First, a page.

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Political Fireworks: On Independence Day’s Machiavellian Roots

Nomi Claire Lazar—

“The Second Day of July 1776, will be the most memorable Epocha, in the History of America. I am apt to believe that it will be celebrated, by succeeding Generations, as the great anniversary Festival…solemnized with Pomp and Parade, with Shews, Games, Sports, Guns, Bells, Bonfires and Illuminations from one End of this Continent to the other from this Time forward forever more.” —John Adams to Abigail Adams, 3 July 1776 

Here comes the 4th of July and Americans, newly vaccinated, are emerging from fifteen months of seclusion. Events in the course of that seclusion showed both democracy’s precarity and its seeming resilience. What’s more, Biden’s proclamation of a new Federal Holiday marking Juneteenth—the day in 1865 that news of emancipation reached enslaved people in Texas—has reinvigorated necessary conversations around what it means to build and celebrate freedom together. For all these reasons, Independence Day 2021, may be uniquely reflective. 

This substantive reflection is critical. But beyond substance, public holidays, as a medium of political communication, are fascinating technologies worthy of reflection in their own right. Shall we consider how they work?

As vehicles for political messaging, public holidays have deep historical roots. Romans celebrated imperial family birthdays with leisure breaks and public games. Medieval monarchs from Songhay to China commemorated victories and birthdays. And since 1748, British monarchs’ birthdays have been marked by a military parade.   

Such celebrations reinforced legitimacy because, especially in early modern Europe, a monarch’s physical person was closely bound up with the state. To celebrate one was to celebrate both. And legitimacy in Rome, Asia, and imperial West Africa relied partly on aspects of leaders’ character that such celebrations could showcase—filial piety, power, munificence, mercy.   

America’s founders faced the challenge of decoupling monarchy’s sacred personhood from the state, so that powers could sit with offices, not people. To communicate and reinforce new kinds of legitimacy would require celebrating a different kind of birth: Independence Day celebrates the birth of a body politic, and of no body proper. July 4th, marked informally with speeches, fireworks, and parties since 1776, became a paid public holiday in 1941.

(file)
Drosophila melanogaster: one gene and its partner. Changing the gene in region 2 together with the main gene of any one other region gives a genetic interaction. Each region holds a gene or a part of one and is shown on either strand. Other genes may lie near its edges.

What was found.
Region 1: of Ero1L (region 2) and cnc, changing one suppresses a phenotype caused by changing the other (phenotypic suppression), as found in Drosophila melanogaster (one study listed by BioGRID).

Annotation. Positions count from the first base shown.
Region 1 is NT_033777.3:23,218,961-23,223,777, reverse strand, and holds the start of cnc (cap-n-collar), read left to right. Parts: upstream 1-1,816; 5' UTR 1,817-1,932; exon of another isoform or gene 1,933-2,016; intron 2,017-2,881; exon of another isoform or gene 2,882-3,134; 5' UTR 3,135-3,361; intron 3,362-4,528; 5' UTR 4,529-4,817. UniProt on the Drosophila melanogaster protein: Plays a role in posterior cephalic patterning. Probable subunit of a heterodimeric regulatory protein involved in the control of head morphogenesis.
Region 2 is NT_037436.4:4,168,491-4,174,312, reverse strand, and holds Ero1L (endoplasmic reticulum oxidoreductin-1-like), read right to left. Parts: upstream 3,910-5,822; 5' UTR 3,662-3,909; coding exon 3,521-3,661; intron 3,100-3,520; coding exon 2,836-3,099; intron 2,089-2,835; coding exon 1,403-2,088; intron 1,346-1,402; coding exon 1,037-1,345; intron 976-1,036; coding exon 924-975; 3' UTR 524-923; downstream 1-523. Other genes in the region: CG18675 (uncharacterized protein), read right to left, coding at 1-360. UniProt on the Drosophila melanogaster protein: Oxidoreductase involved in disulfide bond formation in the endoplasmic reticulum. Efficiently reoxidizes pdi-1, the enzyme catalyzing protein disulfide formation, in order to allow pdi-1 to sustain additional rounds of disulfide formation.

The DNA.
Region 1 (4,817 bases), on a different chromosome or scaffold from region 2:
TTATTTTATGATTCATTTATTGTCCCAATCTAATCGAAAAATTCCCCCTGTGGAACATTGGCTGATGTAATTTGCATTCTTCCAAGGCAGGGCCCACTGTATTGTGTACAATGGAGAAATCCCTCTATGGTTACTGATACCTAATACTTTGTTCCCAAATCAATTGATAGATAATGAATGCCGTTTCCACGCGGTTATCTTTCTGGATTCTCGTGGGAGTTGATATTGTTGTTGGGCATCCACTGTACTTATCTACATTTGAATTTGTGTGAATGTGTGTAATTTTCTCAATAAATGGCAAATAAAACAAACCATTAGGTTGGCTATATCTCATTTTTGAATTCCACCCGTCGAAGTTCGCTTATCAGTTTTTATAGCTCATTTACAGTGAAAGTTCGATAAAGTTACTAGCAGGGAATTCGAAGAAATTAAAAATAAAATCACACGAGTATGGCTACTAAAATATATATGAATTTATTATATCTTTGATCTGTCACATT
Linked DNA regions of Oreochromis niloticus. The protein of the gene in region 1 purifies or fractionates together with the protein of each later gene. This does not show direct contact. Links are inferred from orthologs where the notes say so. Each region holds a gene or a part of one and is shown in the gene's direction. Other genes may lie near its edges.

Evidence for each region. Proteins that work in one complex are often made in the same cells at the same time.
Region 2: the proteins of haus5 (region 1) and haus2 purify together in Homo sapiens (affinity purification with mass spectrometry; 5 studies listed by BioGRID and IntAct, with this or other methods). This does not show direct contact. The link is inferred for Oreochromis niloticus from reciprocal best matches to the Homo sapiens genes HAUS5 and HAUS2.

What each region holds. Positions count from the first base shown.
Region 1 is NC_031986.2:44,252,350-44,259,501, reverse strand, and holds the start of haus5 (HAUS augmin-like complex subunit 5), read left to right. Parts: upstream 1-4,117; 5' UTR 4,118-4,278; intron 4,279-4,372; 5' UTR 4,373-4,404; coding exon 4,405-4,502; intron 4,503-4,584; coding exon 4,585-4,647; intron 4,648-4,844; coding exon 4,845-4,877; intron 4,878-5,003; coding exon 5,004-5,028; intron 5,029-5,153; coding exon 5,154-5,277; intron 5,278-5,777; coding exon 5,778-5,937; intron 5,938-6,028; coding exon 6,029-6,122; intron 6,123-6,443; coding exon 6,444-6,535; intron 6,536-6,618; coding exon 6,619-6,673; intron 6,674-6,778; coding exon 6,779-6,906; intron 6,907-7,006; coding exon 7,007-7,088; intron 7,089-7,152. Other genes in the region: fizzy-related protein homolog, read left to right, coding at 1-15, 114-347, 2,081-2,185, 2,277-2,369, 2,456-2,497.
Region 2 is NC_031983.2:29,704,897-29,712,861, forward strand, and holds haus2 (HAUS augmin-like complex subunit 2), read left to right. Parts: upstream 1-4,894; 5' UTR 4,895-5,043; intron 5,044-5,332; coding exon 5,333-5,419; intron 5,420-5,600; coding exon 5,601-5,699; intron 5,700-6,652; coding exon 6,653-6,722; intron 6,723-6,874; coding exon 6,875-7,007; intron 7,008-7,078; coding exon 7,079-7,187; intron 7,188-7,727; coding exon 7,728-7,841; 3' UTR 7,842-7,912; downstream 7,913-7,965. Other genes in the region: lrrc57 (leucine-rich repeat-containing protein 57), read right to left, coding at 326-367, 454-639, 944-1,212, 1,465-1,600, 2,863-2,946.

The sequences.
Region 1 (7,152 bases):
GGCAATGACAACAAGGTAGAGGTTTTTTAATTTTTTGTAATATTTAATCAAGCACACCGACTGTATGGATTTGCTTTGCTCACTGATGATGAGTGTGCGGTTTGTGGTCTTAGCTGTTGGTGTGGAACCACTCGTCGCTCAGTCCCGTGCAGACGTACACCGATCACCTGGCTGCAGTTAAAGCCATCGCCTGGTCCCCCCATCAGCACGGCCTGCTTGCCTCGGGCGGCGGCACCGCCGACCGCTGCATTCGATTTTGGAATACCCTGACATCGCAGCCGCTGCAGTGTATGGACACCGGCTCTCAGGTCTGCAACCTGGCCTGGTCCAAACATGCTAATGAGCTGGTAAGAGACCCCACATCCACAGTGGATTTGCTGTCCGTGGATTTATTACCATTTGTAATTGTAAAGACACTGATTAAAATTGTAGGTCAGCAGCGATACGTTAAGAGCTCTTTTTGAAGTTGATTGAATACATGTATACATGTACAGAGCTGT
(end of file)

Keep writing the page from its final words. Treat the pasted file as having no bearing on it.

But this raises a fraught question: when does a body politic become? Why choose the date of the Declaration of Independence’s ratification, rather than its signing, as John Adams advocated? Why not choose September 17th, when the constitution was signed? Or March 4th, when it came into force? The communications strategist may note that across much of the 13 colonies, July makes for fine party weather. But there is more at work here.  

Designating a nation’s birthday is designating that feature essential to a nation’s identity, that date before which there was no such entity, and on the latter side of which there was. Evidently, there is no objectively correct birthdate, and such decisions are political. 

We should thus expect that at moments of political fracture, when citizens contest the state’s identity and core purpose, birthdates will come under the microscope. For example, whole clauses of the preamble to Hungary’s recent populist constitution raise and debate the salience of this date or that. It is evident too in the power of the New York Times’ 1619 Project, and Trump’s felt need for a 1776 response. Political engagement around dates is fraught precisely because, in questioning the temporal frames through which we understand ourselves, we question the salience of a nation’s defining values, the nation’s self-definition.